I think DeYoung’s response to the Lutheran, at face, sounds compelling, but I think it is more complex, even at a simple exegetical level, than DeYoung let’s on. I mean what if I John isn’t really answering the questions that DeYoung (and the Westminster Confession of Faith that he appeals to) is putting to it; what if I John was written to first century Roman/Graeco Christians who were being tempted by a prevailing philosophical system of the day known as Gnosticism (at this early stage this would have only been an incipient or proto form of Gnosticism) which, in general is a dualistic system of thought that sees the material world (inclusive of human bodies) as evil, and the spirit as pure and undefiled, albeit trapped within a fleshy world of evil and malevolence (which was seeking escape from this world of material back to the pure Spirit from whence it originally came; escaping through a series of graded levels of ‘secret’ knowledge that was intended for the elect, so to speak)? And so if this were the case, if I John is challenging these early Christians to look to Christ instead of a secret knowledge that turns inward instead of upward for release (so to speak) from themselves; then wouldn’t it be somewhat presumptuous to take I John captive as a text that is intended to answer questions about assurance of salvation that were formed most prominently in the 16th and 17th centuries in scholastically Reformed Western Europe, and then in a final and intense form in English and other Puritanism[s]?
DeYoung might respond to my first riposte here by querying “so what?” He might say that what I have suggested above is unnecessarily abstract, and even if true (the context I have suggested) does not really undercut his pastorally motivated development towards a doctrine on assurance of salvation. He might say: “that’s interesting, Bobby, but my points are simply attempting to identify universal principles present within the first letter of John, in such a way that transcends its original context, while at the same time seeking to honor it.” I might simply respond: how, Kevin, does your engagement of I John honor it when you are imposing questions upon it in a schematized way that does not fit into the questions it was originally seeking to address? I might ask: “if the conception of salvation present within I John fits well with the dogmatic conception of salvation that he reads it from as formed from 16th and 17th century Calvinist categories?” If the conception of God, based upon appeal to Aristotelian categories (primarily), the metaphysic used to shape the God of the Reformed theology that DeYoung follows, coalesces with the God revealed in Jesus Christ that is being referred to in John’s letter?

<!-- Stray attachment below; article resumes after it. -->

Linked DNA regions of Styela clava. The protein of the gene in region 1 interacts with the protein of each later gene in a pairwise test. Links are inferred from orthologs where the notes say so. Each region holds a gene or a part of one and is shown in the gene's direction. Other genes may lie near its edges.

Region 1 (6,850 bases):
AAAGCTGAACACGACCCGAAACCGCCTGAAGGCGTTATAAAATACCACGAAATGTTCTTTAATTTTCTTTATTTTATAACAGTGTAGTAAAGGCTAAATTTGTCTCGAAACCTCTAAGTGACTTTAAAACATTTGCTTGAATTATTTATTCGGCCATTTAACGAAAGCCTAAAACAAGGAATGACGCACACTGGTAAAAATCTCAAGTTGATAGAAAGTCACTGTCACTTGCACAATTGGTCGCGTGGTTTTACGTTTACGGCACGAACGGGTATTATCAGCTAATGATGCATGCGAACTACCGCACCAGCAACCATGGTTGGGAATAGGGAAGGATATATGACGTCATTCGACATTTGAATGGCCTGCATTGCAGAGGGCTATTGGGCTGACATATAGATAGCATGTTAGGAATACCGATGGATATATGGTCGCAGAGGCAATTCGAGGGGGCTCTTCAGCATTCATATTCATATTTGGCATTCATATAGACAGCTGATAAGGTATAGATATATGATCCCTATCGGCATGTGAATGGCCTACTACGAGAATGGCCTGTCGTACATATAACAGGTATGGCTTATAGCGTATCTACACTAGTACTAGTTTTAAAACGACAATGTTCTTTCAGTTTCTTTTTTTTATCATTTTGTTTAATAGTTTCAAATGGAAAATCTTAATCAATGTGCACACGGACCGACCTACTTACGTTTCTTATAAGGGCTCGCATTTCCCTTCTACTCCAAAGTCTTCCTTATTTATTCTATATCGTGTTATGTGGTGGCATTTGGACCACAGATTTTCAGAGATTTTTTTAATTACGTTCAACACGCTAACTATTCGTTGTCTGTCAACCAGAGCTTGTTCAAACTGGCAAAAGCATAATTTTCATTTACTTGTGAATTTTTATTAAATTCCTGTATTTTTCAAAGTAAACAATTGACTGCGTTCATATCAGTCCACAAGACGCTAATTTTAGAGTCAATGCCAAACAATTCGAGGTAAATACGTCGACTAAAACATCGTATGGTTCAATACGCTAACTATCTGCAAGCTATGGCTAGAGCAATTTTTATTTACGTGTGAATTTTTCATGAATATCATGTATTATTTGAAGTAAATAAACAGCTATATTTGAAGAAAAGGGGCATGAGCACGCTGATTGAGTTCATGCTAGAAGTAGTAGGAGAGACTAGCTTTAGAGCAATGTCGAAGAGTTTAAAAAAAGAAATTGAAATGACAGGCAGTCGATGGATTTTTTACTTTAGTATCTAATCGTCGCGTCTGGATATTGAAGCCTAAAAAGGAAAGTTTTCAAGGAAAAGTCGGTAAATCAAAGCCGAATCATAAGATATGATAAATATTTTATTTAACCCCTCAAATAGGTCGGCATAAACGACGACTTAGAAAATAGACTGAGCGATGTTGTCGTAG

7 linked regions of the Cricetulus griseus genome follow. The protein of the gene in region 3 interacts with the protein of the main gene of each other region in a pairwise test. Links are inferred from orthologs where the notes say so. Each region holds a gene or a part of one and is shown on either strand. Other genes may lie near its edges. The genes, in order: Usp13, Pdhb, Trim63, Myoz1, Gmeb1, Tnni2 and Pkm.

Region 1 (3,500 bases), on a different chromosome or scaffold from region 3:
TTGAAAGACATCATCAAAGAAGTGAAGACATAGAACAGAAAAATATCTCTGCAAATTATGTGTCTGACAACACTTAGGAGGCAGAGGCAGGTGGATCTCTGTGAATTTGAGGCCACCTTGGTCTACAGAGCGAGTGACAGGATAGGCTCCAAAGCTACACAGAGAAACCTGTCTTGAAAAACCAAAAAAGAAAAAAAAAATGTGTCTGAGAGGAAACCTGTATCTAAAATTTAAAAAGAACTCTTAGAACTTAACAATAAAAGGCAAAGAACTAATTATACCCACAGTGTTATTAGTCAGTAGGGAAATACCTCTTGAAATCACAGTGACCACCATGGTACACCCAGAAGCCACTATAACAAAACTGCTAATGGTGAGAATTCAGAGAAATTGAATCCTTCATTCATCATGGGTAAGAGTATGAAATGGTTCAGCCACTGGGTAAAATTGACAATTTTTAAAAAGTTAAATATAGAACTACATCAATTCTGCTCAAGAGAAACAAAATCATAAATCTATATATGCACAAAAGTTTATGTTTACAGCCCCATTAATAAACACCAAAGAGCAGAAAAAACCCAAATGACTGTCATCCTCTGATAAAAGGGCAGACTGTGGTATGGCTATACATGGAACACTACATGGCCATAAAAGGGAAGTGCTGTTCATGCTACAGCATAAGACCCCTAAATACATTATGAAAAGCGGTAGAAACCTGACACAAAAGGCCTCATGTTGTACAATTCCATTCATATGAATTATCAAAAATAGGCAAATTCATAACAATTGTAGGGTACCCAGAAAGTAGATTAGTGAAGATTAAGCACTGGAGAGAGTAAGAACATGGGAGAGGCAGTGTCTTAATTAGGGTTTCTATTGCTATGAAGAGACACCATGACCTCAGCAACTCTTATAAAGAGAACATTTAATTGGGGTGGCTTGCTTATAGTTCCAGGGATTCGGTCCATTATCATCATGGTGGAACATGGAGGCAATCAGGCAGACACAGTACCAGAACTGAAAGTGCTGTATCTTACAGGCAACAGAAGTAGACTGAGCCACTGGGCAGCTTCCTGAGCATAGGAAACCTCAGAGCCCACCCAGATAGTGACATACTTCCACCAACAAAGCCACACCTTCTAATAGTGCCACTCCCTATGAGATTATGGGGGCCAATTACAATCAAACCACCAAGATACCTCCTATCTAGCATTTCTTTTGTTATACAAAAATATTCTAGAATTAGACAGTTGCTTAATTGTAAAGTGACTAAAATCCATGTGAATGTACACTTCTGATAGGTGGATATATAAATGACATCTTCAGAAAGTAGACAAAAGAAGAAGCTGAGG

In conclusion, I obviously think things are more complicated in regard to reading the first epistle of John. I think it is too facile, and not apparent enough to attempt to read first John as if it readily answers questions put to it that were generated not by its original audience, but by a certain conception of God (and thus interpretive methodology or hermeneutic) that I contend is not similar (categorically) to the God revealed in Jesus Christ (if thought from Jesus Christ, first).
And so based upon my conclusion what is left is to explore what the alternative to DeYoung’s hermeneutic is. We have seen that there is a Lutheran alternative, but that’s not the only one; there of course are other ways to read first John based upon other metaphysics, or maybe no metaphysics. In other words, in a later post from this one, I will contend, in another response to DeYoung’s post, that what he is doing is, as we all do, is engaging in theological exegesis. Thus, under the guise of being “pastoral” or maybe “straightforward” DeYoung smuggles in certain interpretive suppositions that he is committed to, “theologically,” in an a priori way, as we all do, that has led him to his conclusions about assurance of salvation; and in particular in his reading of that doctrine in the epistle of I John.
More to come (as I have time). In the more to come I will attempt to sketch the role that our theological positions have upon our exegeses of the texts of Scripture, and in that sketch I will attempt to, as I noted, provide an alternative theological exegetical way that ultimately stands in contradistinction to DeYoung’s conclusions in regard to assurance in I John.